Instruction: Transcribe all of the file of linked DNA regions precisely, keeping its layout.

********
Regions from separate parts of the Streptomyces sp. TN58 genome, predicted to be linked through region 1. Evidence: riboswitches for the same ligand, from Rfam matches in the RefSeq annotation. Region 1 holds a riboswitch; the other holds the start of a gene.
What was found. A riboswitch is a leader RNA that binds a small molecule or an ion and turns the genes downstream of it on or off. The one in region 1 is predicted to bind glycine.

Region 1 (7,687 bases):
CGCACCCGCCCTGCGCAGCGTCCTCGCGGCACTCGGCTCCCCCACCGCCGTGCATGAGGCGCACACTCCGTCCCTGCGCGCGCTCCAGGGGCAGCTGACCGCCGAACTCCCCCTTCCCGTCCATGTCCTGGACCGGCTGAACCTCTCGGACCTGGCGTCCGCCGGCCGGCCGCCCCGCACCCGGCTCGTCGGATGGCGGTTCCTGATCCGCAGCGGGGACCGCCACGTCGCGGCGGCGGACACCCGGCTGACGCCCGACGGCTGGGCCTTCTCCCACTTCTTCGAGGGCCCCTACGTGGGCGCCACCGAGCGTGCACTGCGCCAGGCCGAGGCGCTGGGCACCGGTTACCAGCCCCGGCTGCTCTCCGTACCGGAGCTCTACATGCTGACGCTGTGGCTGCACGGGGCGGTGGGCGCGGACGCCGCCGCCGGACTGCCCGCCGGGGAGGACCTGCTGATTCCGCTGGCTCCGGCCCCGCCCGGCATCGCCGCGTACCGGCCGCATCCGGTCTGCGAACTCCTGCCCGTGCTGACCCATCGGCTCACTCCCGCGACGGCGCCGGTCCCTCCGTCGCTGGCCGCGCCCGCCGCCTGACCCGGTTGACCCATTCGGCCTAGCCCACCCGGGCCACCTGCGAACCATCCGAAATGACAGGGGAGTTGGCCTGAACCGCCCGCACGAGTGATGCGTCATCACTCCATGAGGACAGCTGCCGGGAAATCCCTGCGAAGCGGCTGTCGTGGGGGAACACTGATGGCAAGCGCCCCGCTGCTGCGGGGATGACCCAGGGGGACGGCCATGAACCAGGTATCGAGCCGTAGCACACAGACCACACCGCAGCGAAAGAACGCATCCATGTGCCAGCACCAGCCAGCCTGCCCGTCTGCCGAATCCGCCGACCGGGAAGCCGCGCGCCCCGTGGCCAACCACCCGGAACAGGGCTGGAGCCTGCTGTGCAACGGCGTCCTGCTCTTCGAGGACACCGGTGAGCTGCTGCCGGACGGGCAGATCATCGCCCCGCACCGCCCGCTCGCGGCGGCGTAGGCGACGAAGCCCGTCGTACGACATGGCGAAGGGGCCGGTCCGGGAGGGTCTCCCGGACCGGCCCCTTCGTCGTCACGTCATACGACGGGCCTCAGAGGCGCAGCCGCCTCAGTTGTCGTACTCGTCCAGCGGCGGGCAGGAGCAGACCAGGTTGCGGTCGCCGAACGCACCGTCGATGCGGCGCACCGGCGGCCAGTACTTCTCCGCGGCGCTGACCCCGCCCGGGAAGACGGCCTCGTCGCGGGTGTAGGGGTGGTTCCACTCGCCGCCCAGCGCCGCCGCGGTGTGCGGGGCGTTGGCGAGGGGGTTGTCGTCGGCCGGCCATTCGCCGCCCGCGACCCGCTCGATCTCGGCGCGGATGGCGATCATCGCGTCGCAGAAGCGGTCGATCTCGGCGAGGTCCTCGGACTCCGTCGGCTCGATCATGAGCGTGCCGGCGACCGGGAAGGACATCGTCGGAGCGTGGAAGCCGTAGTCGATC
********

Regions from separate parts of the Streptomyces sp. TN58 genome, predicted to be linked through region 1. Evidence: riboswitches for the same ligand, from Rfam matches in the RefSeq annotation. Region 1 holds a riboswitch; the other holds the start of a gene.
What was found. A riboswitch is a leader RNA that binds a small molecule or an ion and turns the genes downstream of it on or off. The one in region 1 is predicted to bind glycine.

Region 1 (7,687 bases):
CGCACCCGCCCTGCGCAGCGTCCTCGCGGCACTCGGCTCCCCCACCGCCGTGCATGAGGCGCACACTCCGTCCCTGCGCGCGCTCCAGGGGCAGCTGACCGCCGAACTCCCCCTTCCCGTCCATGTCCTGGACCGGCTGAACCTCTCGGACCTGGCGTCCGCCGGCCGGCCGCCCCGCACCCGGCTCGTCGGATGGCGGTTCCTGATCCGCAGCGGGGACCGCCACGTCGCGGCGGCGGACACCCGGCTGACGCCCGACGGCTGGGCCTTCTCCCACTTCTTCGAGGGCCCCTACGTGGGCGCCACCGAGCGTGCACTGCGCCAGGCCGAGGCGCTGGGCACCGGTTACCAGCCCCGGCTGCTCTCCGTACCGGAGCTCTACATGCTGACGCTGTGGCTGCACGGGGCGGTGGGCGCGGACGCCGCCGCCGGACTGCCCGCCGGGGAGGACCTGCTGATTCCGCTGGCTCCGGCCCCGCCCGGCATCGCCGCGTACCGGCCGCATCCGGTCTGCGAACTCCTGCCCGTGCTGACCCATCGGCTCACTCCCGCGACGGCGCCGGTCCCTCCGTCGCTGGCCGCGCCCGCCGCCTGACCCGGTTGACCCATTCGGCCTAGCCCACCCGGGCCACCTGCGAACCATCCGAAATGACAGGGGAGTTGGCCTGAACCGCCCGCACGAGTGATGCGTCATCACTCCATGAGGACAGCTGCCGGGAAATCCCTGCGAAGCGGCTGTCGTGGGGGAACACTGATGGCAAGCGCCCCGCTGCTGCGGGGATGACCCAGGGGGACGGCCATGAACCAGGTATCGAGCCGTAGCACACAGACCACACCGCAGCGAAAGAACGCATCCATGTGCCAGCACCAGCCAGCCTGCCCGTCTGCCGAATCCGCCGACCGGGAAGCCGCGCGCCCCGTGGCCAACCACCCGGAACAGGGCTGGAGCCTGCTGTGCAACGGCGTCCTGCTCTTCGAGGACACCGGTGAGCTGCTGCCGGACGGGCAGATCATCGCCCCGCACCGCCCGCTCGCGGCGGCGTAGGCGACGAAGCCCGTCGTACGACATGGCGAAGGGGCCGGTCCGGGAGGGTCTCCCGGACCGGCCCCTTCGTCGTCACGTCATACGACGGGCCTCAGAGGCGCAGCCGCCTCAGTTGTCGTACTCGTCCAGCGGCGGGCAGGAGCAGACCAGGTTGCGGTCGCCGAACGCACCGTCGATGCGGCGCACCGGCGGCCAGTACTTCTCCGCGGCGCTGACCCCGCCCGGGAAGACGGCCTCGTCGCGGGTGTAGGGGTGGTTCCACTCGCCGCCCAGCGCCGCCGCGGTGTGCGGGGCGTTGGCGAGGGGGTTGTCGTCGGCCGGCCATTCGCCGCCCGCGACCCGCTCGATCTCGGCGCGGATGGCGATCATCGCGTCGCAGAAGCGGTCGATCTCGGCGAGGTCCTCGGACTCCGTCGGCTCGATCATGAGCGTGCCGGCGACCGGGAAGGACATCGTCGGAGCGTGGAAGCCGTAGTCGATC